Everyone's heard of the Tasmanian devil, thanks to Looney Tunes, but if you're not from down under, you've probably never heard of the Tasmanian tiger. This is neither myth nor legend. The Tasmanian tiger really did exist and not so long ago. We'd never heard of this animal before coming to Tasmania. The thylacine, commonly known as the Tasmanian Tiger because of its striped back, was the largest carnivorous marsupial. Think meat-eater that looks like a striped dog with a pouch for its young.
Originally thought to be widespread in Australia and New Guinea, they became extinct in those areas long before European settlement. Archeological evidence in the form of rock paintings indicates that they might have been hunted by the early humans that inhabited the continent. Thylacines did pretty well in Tasmania for awhile. In 1803 when Europeans first arrived here, they were quite common and it's thought the Aboriginals here used them for meat.
It didn't take long, however, until settlers decided the these critters were harmful to humans, attacked stock and needed to be killed off (sound familiar?). Government bounties were offered and contributed significantly to the hunting and eradication of the beast, but disease and human intrusion impacted them as well, not to mention the introduction of dogs.
By 1910, the animal was considered a rarity and zoos around the world sought them. They didn't fare well in zoos though. The last known thylacine killed in the wild was shot in 1930. The last known Tasmanian Tiger was captured in 1933 and the species became extinct when it died at the Beaumarais Zoo in Hobart in 1936. The last of its kind gone. An entire species became extinct at that moment. When I read this and shared it with David, it made both of our hearts heavy.
The thylacine was an unusual critter. Both males and females had pouches: the female to nurture and protect the young joeys and the male to protect his external reproductive organs when he ran.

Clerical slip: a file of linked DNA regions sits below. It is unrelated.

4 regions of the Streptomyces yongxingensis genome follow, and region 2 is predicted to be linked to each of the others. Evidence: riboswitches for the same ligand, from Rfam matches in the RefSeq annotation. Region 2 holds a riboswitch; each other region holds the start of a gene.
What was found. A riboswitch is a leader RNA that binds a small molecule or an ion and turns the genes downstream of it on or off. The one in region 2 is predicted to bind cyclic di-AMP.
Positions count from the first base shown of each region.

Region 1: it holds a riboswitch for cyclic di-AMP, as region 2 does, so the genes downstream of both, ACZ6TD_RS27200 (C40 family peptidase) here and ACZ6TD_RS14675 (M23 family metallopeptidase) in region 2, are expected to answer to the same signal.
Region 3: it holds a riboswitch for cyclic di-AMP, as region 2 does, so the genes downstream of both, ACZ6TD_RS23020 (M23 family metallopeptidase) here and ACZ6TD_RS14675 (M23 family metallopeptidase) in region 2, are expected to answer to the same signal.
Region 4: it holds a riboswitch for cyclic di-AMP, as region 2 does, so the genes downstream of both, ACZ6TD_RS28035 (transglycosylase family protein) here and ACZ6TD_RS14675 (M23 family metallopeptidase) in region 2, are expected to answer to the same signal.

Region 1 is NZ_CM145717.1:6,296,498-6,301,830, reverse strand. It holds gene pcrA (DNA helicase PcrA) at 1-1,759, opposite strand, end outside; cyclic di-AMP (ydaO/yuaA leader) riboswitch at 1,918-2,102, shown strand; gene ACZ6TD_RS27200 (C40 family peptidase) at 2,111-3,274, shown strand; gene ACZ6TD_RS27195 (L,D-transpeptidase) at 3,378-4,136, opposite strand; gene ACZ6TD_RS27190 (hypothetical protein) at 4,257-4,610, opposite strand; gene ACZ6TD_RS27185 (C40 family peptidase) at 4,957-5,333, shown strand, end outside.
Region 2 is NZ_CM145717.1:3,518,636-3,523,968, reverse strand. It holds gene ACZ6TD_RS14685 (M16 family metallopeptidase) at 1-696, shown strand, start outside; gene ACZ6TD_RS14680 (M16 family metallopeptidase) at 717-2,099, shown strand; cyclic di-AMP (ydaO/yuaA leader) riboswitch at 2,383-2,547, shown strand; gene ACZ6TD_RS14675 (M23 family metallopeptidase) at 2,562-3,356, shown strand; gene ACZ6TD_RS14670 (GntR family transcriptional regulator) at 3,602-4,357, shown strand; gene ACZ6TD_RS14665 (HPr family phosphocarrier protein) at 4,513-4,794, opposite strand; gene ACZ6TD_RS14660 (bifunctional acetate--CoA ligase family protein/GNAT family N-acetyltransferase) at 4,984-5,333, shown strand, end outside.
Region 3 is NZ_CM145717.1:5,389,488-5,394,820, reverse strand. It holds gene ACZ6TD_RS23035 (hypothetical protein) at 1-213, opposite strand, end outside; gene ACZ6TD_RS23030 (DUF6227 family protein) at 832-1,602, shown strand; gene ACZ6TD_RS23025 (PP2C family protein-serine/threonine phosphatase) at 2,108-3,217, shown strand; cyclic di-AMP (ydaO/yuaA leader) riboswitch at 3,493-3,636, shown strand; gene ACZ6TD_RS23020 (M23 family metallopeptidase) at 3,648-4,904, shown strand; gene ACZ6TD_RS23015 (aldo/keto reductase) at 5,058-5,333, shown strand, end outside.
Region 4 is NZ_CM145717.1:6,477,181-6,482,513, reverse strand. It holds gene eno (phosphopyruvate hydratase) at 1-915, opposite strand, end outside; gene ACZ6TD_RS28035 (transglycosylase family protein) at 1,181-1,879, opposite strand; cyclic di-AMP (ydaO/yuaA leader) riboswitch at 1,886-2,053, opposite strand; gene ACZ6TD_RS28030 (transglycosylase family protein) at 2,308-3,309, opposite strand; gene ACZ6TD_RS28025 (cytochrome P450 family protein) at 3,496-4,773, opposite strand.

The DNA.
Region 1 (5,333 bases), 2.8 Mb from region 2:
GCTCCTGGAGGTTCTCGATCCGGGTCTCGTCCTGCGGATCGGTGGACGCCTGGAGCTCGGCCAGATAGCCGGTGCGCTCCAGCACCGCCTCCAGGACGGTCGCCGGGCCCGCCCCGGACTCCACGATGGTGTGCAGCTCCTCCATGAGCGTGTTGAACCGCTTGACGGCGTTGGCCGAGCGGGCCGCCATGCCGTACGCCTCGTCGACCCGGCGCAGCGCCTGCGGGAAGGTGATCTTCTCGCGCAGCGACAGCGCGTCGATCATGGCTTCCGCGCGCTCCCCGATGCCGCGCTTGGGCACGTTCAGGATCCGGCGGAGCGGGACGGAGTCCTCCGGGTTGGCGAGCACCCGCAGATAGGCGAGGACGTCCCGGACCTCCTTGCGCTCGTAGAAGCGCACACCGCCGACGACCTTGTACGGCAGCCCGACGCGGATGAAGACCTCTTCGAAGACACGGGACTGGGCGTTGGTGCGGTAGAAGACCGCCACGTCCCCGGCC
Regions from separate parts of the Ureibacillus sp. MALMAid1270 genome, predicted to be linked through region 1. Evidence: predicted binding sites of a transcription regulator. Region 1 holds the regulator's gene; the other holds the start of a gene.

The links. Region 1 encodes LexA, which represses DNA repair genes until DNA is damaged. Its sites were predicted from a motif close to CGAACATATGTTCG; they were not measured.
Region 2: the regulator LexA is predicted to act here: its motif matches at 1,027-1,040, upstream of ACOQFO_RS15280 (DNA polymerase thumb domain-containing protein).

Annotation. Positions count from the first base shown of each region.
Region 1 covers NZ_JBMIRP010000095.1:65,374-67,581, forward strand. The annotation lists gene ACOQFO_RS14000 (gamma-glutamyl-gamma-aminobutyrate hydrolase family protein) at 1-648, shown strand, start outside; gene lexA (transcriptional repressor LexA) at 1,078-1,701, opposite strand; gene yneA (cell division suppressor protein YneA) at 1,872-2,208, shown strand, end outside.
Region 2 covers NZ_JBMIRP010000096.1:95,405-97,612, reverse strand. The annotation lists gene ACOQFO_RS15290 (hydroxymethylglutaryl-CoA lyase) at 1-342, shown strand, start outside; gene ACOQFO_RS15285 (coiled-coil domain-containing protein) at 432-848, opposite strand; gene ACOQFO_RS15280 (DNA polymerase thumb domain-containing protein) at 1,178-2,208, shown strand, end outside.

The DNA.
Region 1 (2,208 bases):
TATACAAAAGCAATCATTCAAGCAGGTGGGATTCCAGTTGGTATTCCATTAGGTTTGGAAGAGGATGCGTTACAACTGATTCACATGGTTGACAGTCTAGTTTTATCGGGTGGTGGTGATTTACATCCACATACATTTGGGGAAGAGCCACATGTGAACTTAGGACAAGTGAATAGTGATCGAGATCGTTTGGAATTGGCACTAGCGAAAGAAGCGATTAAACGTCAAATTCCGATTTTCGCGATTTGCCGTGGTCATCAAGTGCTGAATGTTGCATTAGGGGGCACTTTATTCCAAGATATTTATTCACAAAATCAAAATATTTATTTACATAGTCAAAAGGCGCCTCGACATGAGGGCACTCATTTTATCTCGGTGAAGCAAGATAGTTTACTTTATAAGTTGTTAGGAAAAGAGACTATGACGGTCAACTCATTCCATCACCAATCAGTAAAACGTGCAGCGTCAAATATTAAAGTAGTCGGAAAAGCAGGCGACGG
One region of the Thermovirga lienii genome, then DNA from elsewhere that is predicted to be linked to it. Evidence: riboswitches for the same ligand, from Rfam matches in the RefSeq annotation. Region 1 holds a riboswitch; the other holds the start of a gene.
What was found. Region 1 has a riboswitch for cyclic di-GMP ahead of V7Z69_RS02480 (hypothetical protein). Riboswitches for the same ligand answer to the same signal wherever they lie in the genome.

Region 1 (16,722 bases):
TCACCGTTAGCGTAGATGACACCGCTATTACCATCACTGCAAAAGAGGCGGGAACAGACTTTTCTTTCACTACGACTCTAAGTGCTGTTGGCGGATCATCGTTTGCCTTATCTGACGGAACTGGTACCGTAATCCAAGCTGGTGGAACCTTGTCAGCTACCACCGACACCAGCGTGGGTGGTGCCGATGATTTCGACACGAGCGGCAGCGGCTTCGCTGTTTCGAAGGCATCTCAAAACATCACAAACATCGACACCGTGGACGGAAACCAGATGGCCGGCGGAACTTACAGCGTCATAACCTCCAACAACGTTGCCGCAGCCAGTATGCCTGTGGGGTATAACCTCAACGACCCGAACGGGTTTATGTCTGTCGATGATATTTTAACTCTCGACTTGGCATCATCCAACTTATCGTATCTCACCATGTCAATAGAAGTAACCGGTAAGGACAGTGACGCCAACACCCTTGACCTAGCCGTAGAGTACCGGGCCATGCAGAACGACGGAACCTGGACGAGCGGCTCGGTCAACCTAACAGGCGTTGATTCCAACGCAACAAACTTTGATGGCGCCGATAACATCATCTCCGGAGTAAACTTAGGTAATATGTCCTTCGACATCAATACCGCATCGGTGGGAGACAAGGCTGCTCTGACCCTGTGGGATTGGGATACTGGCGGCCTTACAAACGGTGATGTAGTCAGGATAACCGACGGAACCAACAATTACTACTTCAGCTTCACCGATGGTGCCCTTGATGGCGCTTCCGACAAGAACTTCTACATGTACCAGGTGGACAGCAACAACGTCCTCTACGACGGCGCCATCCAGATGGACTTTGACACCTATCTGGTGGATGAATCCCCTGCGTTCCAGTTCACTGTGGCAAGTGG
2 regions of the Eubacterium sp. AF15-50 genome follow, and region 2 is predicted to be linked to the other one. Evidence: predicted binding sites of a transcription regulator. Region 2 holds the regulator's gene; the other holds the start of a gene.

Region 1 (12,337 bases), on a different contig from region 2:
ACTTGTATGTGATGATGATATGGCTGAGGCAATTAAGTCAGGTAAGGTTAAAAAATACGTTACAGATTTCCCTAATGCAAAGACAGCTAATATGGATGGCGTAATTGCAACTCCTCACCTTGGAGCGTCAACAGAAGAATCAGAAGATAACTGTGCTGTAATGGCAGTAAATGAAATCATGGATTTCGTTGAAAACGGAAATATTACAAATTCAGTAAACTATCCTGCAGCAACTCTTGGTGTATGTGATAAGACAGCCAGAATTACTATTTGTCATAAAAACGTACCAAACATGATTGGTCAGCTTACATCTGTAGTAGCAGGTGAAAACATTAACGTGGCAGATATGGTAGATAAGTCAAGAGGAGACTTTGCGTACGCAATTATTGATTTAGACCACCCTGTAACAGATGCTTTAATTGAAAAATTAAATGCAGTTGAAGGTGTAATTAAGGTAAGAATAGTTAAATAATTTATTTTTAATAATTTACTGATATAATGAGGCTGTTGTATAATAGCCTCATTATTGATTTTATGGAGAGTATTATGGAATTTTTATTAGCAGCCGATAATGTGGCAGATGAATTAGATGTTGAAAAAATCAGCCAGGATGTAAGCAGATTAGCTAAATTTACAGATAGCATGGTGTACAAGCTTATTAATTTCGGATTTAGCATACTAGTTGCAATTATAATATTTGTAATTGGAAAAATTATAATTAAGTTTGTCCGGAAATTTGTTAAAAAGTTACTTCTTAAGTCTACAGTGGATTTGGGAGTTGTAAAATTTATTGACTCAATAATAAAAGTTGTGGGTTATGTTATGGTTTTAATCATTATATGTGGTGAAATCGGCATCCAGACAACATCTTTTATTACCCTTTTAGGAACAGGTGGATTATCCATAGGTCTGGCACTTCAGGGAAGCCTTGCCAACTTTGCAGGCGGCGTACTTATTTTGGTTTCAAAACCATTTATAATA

Observers noted that the animal ran awkwardly, wasn't very fast (more of a trot) and sometimes hopped on its rear feet, using its tail for balance, very much like a kangaroo. Though they were considered vicious predators, it was thought that their sense of smell and dogged persistence in running down and tiring their prey played a major role in their hunting ability. They were very shy and when captured, they rarely struggled, but rather just surrendered to their captors.
It's closest relative was thought to be the Tasmanian devil, but recent research indicates that the numbat, a striped anteater native to Western Australia, might be more closely related. Despite its official classification as extinct, sightings are still reported, though none have been conclusively proven. There are all sorts of rumors and stories associated with this shy guy which contributes to its mystery. In 1999, the Australian Museum began a project in an effort to bring life to an extinct species through cloning.
A bit of trivia: According to the Parks Tasmania website, mainland Australia has the worst record of mammalian extinctions of any country on Earth, with nearly 50% of its native mammals becoming extinct in the past 200 years. Of course, prior to that, who was really keeping track?
It took us awhile to figure out that the image on the Tasmanian coat of arms and car license plates is that of the elusive Tasmanian Tiger.
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